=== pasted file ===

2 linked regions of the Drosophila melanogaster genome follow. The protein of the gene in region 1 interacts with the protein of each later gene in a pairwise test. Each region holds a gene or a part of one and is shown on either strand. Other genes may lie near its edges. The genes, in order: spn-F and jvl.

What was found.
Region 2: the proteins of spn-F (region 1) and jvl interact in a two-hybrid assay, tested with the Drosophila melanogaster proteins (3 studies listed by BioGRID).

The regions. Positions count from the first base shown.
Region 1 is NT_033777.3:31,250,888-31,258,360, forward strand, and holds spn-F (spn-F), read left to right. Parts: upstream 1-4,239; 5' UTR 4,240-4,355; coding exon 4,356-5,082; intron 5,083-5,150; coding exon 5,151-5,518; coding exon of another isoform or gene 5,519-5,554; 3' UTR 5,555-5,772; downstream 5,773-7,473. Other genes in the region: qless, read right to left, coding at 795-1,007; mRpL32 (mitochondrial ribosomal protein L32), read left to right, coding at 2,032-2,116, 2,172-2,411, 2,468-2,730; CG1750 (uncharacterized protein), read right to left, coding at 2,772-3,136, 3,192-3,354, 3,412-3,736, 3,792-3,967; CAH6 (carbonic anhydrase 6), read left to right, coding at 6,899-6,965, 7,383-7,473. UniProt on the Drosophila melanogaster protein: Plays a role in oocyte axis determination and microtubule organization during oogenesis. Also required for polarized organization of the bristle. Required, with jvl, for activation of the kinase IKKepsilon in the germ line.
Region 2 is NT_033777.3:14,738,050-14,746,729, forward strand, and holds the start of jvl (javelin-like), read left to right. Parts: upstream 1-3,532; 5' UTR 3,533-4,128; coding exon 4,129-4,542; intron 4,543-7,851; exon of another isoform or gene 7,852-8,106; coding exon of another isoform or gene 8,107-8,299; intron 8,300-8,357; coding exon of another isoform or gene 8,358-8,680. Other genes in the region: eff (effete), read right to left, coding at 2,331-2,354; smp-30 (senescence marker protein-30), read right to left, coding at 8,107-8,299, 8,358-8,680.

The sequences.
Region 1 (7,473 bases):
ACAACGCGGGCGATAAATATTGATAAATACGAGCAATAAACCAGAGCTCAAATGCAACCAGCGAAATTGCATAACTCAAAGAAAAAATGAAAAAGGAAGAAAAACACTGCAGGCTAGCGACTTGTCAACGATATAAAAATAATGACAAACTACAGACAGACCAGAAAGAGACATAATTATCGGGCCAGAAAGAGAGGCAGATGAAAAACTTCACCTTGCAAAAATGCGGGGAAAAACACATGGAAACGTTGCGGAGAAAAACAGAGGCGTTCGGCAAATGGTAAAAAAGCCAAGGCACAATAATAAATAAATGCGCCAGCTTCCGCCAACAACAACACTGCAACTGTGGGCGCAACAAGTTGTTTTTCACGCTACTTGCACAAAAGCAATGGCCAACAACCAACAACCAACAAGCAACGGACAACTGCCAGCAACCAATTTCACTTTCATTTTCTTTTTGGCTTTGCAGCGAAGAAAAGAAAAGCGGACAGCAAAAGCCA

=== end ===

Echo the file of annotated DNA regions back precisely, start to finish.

2 linked regions of the Drosophila melanogaster genome follow. The protein of the gene in region 1 interacts with the protein of each later gene in a pairwise test. Each region holds a gene or a part of one and is shown on either strand. Other genes may lie near its edges. The genes, in order: spn-F and jvl.

What was found.
Region 2: the proteins of spn-F (region 1) and jvl interact in a two-hybrid assay, tested with the Drosophila melanogaster proteins (3 studies listed by BioGRID).

The regions. Positions count from the first base shown.
Region 1 is NT_033777.3:31,250,888-31,258,360, forward strand, and holds spn-F (spn-F), read left to right. Parts: upstream 1-4,239; 5' UTR 4,240-4,355; coding exon 4,356-5,082; intron 5,083-5,150; coding exon 5,151-5,518; coding exon of another isoform or gene 5,519-5,554; 3' UTR 5,555-5,772; downstream 5,773-7,473. Other genes in the region: qless, read right to left, coding at 795-1,007; mRpL32 (mitochondrial ribosomal protein L32), read left to right, coding at 2,032-2,116, 2,172-2,411, 2,468-2,730; CG1750 (uncharacterized protein), read right to left, coding at 2,772-3,136, 3,192-3,354, 3,412-3,736, 3,792-3,967; CAH6 (carbonic anhydrase 6), read left to right, coding at 6,899-6,965, 7,383-7,473. UniProt on the Drosophila melanogaster protein: Plays a role in oocyte axis determination and microtubule organization during oogenesis. Also required for polarized organization of the bristle. Required, with jvl, for activation of the kinase IKKepsilon in the germ line.
Region 2 is NT_033777.3:14,738,050-14,746,729, forward strand, and holds the start of jvl (javelin-like), read left to right. Parts: upstream 1-3,532; 5' UTR 3,533-4,128; coding exon 4,129-4,542; intron 4,543-7,851; exon of another isoform or gene 7,852-8,106; coding exon of another isoform or gene 8,107-8,299; intron 8,300-8,357; coding exon of another isoform or gene 8,358-8,680. Other genes in the region: eff (effete), read right to left, coding at 2,331-2,354; smp-30 (senescence marker protein-30), read right to left, coding at 8,107-8,299, 8,358-8,680.

The sequences.
Region 1 (7,473 bases):
ACAACGCGGGCGATAAATATTGATAAATACGAGCAATAAACCAGAGCTCAAATGCAACCAGCGAAATTGCATAACTCAAAGAAAAAATGAAAAAGGAAGAAAAACACTGCAGGCTAGCGACTTGTCAACGATATAAAAATAATGACAAACTACAGACAGACCAGAAAGAGACATAATTATCGGGCCAGAAAGAGAGGCAGATGAAAAACTTCACCTTGCAAAAATGCGGGGAAAAACACATGGAAACGTTGCGGAGAAAAACAGAGGCGTTCGGCAAATGGTAAAAAAGCCAAGGCACAATAATAAATAAATGCGCCAGCTTCCGCCAACAACAACACTGCAACTGTGGGCGCAACAAGTTGTTTTTCACGCTACTTGCACAAAAGCAATGGCCAACAACCAACAACCAACAAGCAACGGACAACTGCCAGCAACCAATTTCACTTTCATTTTCTTTTTGGCTTTGCAGCGAAGAAAAGAAAAGCGGACAGCAAAAGCCA